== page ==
See also Housing Action Southwark & Lambeth.
As the squatters say,

"we hope that our protest shows that the law to criminalise squatting in residential buildings (section 144) should not apply to protest occupations such as ours and that empty residential buildings should still be used for such acts."

Mike Weatherley is a coward case
As an amusing sidenote, the trial of the person charged under Section 4a of the Public Order Act (for calling Mike Weatherley a coward!) continued on November 11 at Brighton Magistrates Court. Weatherley and his cronies appear to want to scapegoat someone as revenge for getting chased off the University of Sussex campus by a large group of people last year.
Whilst they appear to be building a case of affray, the Crown must prove that the defendant caused alarm, distress or harassment to Weatherley and it seems unlikely they will be able to. At the hearing on 11 November, a submission to dismiss the case was made, but this was refused by the Judge and the case will continue on 12 November. Follow @housingwar on twitter for updates.
Practical advice for squatters
So it seems clear that people arrested under s.144 should not talk to the police except to give a no comment interview and should not plead guilty to the offence. The examples mentioned above show that it is difficult to prove that a squatter is “living or intending to live” in a squat without a major surveillance operation. This already makes the law unenforceable. Add to that arguments about the squat being a protest rather than residential, or perhaps a dispute over whether the specific building in question is even legally adapted as residential, and it seems clear that s.144 is unworkable in practice. On top of that, the huge expense that the police will have to go to, with forensic analysis of food and mattresses, door-to-door interviews with neighbours and observation of the squat, makes the law unaffordable! The “crime” of squatting residential buildings will continue!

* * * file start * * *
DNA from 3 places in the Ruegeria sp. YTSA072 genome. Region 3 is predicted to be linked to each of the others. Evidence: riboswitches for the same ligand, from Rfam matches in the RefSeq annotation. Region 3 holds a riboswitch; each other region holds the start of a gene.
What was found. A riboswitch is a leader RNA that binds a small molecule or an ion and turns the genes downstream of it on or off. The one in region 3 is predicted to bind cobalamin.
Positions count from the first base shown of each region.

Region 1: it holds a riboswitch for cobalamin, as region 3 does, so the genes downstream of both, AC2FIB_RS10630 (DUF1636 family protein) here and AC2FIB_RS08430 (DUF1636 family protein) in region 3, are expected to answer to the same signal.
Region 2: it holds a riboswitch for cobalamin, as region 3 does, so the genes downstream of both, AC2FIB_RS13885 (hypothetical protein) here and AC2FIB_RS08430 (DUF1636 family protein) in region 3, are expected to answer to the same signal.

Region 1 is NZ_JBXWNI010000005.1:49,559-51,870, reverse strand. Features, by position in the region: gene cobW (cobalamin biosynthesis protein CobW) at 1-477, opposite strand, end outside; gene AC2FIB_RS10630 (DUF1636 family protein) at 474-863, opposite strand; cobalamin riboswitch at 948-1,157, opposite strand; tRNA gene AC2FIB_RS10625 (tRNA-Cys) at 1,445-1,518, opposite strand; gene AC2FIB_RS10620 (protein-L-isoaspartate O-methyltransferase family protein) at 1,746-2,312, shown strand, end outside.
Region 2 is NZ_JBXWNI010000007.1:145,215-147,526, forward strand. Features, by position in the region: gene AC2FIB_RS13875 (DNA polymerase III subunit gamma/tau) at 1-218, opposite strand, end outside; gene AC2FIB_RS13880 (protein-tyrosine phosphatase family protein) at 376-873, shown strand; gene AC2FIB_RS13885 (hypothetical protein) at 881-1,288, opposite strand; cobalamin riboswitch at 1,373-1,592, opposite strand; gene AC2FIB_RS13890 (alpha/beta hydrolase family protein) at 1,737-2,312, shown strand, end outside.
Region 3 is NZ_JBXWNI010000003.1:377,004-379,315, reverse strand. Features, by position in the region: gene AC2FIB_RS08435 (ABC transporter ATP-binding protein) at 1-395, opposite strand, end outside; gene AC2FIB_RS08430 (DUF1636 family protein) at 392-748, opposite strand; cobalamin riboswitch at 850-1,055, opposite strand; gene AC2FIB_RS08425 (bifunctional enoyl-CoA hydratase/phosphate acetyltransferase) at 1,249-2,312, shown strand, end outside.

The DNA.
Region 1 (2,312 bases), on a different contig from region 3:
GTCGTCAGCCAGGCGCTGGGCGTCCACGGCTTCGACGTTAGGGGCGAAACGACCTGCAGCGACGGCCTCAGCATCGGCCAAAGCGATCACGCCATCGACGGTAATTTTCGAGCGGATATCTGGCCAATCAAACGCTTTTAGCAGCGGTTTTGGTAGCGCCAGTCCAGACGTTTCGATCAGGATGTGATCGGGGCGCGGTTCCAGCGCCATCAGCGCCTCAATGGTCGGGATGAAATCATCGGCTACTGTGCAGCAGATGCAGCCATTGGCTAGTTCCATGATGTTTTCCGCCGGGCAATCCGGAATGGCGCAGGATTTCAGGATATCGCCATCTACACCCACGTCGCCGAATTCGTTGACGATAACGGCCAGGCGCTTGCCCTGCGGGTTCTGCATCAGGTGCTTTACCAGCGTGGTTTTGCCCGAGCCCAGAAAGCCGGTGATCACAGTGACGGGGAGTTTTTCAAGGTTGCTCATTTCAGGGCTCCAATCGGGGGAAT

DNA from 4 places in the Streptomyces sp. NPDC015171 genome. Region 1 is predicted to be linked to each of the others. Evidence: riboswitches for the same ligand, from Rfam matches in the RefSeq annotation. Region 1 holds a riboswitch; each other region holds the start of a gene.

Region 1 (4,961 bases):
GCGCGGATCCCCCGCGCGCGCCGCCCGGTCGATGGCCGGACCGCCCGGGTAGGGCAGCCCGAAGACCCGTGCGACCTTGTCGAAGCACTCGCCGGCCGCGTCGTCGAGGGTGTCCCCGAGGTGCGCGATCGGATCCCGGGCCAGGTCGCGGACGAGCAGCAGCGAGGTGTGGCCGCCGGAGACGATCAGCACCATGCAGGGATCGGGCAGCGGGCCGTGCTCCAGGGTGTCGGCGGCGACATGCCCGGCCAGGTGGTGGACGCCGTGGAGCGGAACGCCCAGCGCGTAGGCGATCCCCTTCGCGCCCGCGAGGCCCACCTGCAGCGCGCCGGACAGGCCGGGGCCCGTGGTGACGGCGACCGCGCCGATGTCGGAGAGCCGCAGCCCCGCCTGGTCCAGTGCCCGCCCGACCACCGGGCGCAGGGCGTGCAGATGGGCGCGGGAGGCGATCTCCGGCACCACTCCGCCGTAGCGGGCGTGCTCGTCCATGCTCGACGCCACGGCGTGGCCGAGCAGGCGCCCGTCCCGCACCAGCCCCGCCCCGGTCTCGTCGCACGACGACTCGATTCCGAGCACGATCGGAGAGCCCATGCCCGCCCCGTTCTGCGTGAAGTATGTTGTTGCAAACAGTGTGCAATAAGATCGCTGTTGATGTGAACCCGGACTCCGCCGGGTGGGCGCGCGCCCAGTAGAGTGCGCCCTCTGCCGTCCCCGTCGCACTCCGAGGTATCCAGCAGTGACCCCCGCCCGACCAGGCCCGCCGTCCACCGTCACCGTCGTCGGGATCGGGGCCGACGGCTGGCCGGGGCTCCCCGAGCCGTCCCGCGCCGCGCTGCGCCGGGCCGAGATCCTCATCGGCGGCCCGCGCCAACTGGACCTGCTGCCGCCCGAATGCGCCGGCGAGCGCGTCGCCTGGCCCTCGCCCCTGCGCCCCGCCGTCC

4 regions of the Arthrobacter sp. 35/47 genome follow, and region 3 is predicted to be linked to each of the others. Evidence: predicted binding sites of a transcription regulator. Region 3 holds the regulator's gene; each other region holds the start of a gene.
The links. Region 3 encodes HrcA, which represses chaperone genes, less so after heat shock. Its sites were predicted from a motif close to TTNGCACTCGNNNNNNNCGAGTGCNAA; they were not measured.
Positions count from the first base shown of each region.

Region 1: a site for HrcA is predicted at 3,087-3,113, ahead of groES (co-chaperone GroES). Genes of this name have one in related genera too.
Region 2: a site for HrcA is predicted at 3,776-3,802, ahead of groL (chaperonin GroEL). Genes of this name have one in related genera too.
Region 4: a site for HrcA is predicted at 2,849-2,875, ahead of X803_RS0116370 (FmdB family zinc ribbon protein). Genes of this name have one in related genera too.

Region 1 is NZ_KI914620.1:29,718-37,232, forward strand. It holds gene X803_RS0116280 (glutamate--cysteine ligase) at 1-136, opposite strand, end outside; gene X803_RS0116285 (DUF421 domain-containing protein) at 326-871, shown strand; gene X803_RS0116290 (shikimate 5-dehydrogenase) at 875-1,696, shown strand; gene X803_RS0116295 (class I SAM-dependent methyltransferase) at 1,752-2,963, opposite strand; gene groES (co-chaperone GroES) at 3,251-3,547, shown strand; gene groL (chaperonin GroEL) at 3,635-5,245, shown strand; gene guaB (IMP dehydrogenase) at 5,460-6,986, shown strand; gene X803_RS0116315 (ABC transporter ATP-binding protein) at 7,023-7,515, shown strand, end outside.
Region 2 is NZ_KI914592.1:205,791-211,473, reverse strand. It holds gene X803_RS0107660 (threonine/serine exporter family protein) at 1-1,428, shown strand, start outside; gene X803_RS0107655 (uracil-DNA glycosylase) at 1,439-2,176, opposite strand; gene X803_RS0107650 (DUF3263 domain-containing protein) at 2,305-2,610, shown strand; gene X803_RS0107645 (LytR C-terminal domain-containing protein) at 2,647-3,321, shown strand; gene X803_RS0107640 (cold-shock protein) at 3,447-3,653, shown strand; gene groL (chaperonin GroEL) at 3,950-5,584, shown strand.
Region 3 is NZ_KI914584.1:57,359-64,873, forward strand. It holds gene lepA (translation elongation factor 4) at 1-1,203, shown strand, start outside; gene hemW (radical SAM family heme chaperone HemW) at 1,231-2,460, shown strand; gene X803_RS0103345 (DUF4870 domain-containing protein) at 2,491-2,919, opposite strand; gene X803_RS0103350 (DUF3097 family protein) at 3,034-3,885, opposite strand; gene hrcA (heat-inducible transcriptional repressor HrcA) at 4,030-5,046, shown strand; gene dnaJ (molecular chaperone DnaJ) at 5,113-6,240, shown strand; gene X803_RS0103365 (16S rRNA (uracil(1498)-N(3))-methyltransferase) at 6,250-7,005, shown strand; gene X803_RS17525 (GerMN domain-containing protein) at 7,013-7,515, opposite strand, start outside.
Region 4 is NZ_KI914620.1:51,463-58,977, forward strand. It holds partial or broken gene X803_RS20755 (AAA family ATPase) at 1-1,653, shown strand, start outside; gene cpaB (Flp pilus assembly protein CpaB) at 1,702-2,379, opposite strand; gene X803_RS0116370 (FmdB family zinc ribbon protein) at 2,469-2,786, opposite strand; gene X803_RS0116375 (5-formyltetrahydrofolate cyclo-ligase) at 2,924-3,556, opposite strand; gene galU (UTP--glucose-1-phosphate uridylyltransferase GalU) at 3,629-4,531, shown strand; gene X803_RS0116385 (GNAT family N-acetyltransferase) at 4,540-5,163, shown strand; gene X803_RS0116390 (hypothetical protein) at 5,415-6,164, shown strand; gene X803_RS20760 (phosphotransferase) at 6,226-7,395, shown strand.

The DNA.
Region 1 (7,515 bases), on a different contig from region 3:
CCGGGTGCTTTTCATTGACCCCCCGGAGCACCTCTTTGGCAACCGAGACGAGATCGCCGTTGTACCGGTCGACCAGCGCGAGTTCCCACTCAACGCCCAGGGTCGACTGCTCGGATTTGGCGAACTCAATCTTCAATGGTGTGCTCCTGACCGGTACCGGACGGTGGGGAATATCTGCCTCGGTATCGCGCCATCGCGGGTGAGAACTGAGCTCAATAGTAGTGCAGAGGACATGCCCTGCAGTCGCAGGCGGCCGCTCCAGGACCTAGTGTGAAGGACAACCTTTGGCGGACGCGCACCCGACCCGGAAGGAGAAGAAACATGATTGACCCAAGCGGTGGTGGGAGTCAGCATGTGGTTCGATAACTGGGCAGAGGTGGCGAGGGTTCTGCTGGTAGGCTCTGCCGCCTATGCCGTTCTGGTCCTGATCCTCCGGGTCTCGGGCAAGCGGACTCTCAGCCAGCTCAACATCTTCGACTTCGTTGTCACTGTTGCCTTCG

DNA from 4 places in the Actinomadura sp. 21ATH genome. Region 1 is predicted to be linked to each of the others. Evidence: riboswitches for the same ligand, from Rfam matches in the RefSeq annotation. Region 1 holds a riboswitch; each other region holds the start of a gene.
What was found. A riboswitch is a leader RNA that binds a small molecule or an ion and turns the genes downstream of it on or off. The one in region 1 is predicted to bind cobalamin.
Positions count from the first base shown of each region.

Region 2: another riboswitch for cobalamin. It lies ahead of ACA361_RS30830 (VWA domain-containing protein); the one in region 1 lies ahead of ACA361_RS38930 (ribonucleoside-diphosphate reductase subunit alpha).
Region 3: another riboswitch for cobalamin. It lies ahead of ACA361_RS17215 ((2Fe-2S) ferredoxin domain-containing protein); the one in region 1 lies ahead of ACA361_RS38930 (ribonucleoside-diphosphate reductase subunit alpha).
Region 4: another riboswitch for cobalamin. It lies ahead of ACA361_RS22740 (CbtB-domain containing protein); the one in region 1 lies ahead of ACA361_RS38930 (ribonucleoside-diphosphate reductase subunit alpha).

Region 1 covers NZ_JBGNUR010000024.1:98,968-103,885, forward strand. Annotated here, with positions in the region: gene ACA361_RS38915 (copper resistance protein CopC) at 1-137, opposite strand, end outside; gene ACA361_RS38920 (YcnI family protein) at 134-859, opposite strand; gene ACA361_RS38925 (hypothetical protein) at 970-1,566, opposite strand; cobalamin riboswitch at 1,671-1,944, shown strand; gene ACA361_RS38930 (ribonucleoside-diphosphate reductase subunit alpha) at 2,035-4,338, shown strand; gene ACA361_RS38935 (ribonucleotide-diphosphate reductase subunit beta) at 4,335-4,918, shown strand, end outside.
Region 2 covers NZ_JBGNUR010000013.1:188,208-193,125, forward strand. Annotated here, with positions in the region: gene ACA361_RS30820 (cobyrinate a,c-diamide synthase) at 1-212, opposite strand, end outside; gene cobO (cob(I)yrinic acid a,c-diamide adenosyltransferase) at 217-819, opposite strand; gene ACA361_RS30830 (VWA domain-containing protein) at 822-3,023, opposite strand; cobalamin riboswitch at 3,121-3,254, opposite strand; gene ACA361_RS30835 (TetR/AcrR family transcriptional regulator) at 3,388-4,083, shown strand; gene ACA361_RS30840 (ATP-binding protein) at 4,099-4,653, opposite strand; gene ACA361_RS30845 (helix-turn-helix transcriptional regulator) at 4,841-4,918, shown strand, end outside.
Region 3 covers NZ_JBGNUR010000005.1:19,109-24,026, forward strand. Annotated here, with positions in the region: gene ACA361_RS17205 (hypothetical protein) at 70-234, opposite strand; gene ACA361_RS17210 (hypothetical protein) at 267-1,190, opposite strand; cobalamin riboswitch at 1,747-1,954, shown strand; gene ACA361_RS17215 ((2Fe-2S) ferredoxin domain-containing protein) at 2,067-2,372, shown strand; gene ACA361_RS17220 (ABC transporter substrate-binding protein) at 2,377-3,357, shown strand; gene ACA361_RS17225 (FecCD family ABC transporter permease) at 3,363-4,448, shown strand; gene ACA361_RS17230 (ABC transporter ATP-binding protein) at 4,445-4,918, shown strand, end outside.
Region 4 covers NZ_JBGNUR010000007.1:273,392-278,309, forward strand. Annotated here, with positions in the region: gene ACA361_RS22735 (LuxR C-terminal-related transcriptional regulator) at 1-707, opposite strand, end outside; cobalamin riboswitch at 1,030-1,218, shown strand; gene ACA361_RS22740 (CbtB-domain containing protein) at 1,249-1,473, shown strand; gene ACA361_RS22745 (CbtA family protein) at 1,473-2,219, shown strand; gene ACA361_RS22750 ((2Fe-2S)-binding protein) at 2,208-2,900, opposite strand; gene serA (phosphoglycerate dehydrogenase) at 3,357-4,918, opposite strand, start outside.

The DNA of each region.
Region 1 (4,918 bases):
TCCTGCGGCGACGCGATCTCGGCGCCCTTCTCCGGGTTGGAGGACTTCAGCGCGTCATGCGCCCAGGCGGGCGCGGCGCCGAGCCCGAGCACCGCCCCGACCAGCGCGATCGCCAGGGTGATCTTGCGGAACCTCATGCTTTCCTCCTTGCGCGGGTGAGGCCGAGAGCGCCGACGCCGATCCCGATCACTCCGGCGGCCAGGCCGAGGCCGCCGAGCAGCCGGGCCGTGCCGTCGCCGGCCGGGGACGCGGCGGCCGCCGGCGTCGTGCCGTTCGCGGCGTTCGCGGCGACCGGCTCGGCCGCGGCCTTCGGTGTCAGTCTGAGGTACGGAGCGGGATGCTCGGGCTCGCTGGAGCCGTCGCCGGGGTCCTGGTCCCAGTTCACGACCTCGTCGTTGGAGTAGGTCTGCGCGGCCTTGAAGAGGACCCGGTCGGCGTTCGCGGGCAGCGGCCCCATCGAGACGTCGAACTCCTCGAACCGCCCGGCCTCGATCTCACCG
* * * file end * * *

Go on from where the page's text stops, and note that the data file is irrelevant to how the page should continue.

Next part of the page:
On the newswire: Brighton acquittals 1 | Brighton acquittals 2 | Moelfre acquittal | Squatting as protest in Southwark | Mike Weatherley is a coward case | Alex Haigh conviction | Henry: Bristol’s first victim of squatting criminalisationOther links: Squatters Legal Network | Advisory Service for Squatters | Rooftop Resistance | SQUASH

New squatting law starts to crumble - Keep squatting!

Section 144 of LASPO may prove unenforceable in practice